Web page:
Kentucky Lawmaker Attempts to Define Abortion as Domestic Violence

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Kentucky Lawmaker Attempts to Define Abortion as Domestic Violence

Emily Crockett

According to Kentucky Rep. Joe Fischer, who has attached a 20-week abortion ban to a domestic violence bill, "The most brutal form of domestic violence is the violence against unborn children.”

Kentucky state Rep. Joe Fischer (R-Fort Thomas) has added an amendment banning abortions at 20 weeks to a domestic violence bill, saying that “the most brutal form of domestic violence is the violence against unborn children.”

The bill, HB 8, would expand domestic violence protections and is strongly supported by Kentucky house Democrats. Under current Kentucky law, only couples who are currently married or living together can get protective orders against an abusive partner. The new bill would ensure that victims in an abusive dating relationship who do not live with their partner still have access to domestic violence protections in the courts.

Fischer’s amendment—like a similar bill that was just introduced into the Kentucky senate, and like 20-week abortion bans across the country—relies on debunked science to claim that fetuses feel pain at 20 weeks.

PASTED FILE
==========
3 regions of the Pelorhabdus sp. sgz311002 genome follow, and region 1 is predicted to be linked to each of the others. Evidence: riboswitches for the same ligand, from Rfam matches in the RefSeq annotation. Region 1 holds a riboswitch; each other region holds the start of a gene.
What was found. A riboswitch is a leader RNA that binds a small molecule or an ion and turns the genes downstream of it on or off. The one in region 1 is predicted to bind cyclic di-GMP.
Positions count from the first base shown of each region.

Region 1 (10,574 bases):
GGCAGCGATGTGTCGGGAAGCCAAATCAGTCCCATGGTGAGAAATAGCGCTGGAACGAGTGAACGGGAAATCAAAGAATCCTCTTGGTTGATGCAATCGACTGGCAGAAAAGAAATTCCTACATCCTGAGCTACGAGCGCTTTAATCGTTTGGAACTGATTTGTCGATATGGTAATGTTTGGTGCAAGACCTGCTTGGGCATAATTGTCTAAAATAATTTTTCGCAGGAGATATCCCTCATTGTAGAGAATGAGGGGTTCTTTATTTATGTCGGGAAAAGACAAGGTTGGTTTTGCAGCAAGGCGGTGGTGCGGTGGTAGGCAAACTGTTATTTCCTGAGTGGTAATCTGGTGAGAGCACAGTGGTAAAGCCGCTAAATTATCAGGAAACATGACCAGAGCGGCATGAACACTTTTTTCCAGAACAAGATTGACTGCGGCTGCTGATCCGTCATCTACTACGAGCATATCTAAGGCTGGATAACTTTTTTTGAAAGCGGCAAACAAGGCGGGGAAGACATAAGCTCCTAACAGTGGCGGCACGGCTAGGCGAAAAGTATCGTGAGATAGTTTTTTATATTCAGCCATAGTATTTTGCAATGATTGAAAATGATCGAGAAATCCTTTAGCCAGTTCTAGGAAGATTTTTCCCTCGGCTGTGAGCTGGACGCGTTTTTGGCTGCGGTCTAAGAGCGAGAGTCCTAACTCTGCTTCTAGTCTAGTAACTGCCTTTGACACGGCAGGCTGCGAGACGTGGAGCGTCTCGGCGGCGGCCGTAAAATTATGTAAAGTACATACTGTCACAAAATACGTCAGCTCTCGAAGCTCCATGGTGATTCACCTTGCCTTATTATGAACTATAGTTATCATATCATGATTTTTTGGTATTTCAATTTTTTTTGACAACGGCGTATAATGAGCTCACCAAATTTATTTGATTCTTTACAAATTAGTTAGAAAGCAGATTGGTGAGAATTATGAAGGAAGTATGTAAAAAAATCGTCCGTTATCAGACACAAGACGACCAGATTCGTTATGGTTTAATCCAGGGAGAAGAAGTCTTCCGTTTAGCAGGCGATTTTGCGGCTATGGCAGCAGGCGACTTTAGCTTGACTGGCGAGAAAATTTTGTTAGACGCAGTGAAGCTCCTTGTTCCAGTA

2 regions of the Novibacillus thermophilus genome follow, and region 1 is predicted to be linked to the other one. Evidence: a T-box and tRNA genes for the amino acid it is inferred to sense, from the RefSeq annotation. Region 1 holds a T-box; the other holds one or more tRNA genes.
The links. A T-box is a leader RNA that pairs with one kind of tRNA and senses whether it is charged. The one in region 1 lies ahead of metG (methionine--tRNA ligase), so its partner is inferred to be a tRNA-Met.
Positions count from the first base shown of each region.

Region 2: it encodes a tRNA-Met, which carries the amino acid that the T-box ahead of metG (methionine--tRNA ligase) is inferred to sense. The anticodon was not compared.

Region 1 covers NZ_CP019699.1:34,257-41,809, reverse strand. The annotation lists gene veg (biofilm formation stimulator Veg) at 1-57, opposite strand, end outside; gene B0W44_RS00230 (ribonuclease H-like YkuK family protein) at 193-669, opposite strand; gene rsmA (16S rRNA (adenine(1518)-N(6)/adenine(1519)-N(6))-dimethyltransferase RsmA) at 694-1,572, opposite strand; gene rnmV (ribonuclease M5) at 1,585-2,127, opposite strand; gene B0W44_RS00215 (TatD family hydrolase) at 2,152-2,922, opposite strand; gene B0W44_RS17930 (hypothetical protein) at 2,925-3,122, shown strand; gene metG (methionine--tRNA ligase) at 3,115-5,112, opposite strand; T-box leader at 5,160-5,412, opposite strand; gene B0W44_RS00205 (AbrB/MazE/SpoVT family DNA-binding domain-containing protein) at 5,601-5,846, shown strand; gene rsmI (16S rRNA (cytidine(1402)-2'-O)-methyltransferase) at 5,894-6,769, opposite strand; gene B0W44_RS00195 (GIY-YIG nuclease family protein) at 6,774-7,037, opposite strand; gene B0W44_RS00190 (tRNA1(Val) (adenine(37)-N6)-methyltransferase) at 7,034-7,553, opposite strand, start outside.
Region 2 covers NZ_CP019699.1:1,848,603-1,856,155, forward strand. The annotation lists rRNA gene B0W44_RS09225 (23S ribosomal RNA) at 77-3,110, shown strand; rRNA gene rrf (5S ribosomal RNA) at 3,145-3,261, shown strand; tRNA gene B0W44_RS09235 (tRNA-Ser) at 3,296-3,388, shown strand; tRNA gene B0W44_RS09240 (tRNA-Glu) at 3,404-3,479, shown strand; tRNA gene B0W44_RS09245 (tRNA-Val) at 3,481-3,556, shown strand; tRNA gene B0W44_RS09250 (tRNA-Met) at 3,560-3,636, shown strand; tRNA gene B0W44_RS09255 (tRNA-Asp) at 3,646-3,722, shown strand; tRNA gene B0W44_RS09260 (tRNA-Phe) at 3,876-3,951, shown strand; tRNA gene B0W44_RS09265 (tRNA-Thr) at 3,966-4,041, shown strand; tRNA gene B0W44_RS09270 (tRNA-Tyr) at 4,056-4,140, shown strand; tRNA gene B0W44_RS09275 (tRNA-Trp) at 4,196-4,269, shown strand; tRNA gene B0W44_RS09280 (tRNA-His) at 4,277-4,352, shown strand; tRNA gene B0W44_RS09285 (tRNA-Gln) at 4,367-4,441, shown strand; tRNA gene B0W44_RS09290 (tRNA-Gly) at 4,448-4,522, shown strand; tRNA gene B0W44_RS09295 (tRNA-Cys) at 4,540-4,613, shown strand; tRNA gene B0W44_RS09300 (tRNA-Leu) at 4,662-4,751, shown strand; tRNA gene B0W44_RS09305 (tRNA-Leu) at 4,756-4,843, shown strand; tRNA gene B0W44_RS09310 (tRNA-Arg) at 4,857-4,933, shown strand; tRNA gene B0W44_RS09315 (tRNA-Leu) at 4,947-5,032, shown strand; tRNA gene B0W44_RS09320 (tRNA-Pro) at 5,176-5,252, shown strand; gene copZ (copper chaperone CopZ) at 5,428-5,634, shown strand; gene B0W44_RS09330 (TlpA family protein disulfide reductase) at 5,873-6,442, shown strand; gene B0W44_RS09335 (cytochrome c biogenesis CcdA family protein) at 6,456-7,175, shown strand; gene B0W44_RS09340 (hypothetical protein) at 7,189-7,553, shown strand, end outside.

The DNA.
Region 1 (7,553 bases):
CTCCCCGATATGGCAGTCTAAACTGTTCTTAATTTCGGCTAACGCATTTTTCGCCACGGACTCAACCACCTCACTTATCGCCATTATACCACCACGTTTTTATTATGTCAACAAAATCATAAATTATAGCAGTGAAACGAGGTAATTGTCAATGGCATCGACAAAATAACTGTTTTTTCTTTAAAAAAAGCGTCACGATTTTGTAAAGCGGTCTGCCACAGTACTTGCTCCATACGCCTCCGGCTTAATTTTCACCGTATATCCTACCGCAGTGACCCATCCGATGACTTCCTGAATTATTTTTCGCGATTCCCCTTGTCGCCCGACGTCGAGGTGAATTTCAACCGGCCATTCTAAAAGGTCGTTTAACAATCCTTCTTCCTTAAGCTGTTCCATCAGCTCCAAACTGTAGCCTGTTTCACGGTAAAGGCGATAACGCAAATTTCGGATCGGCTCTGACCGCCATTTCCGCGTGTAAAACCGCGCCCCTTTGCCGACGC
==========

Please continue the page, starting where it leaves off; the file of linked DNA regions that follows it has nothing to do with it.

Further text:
“This tactic is really sad,” Derek Selznick, Reproductive Freedom Project director at the ACLU of Kentucky, told Rewire. “It’s pushing a political agenda and ignores the daily realities that thousands of Kentucky women and men face trying to get protective orders from the court system.”

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House Speaker Greg Stumbo (D-Prestonsburg) said he will likely rule that Fischer’s amendments are not germane to the original legislation and can thus be ignored.

For the past decade, as John Cheves of the Lexington Herald-Leader reports, the Democratic chair of the Kentucky House Health and Welfare Committee has kept new anti-choice legislation from reaching the floor. But if Republicans were to regain control of the house in November, Kentucky women could be vulnerable to new abortion restrictions as severe and numerous as those in Texas.

“Every year we come within a hair’s breadth of awful stuff,” Selznick said. “I never feel good until [anti-choice bills] actually die.”

Kentucky’s legislature is considering at least seven other anti-choice bills this year. Many are routinely introduced every session only to die in committee, such as forced ultrasound bills or requirements that “informed consent” be given in person rather than over the phone. One such informed consent bill passed out of a senate committee on Friday.

In addition to his 20-week ban amendment, Rep. Fischer has sponsored another informed consent bill, a bill regulating abortions after a fetal heartbeat has been detected, and a bill that would forbid minors from out of state from using Kentucky’s judicial bypass system if they need a court order to get around parental consent laws. Another house bill, sponsored by Rep. Stan Lee (R-Fayette), would prohibit the use of telemedicine abortions.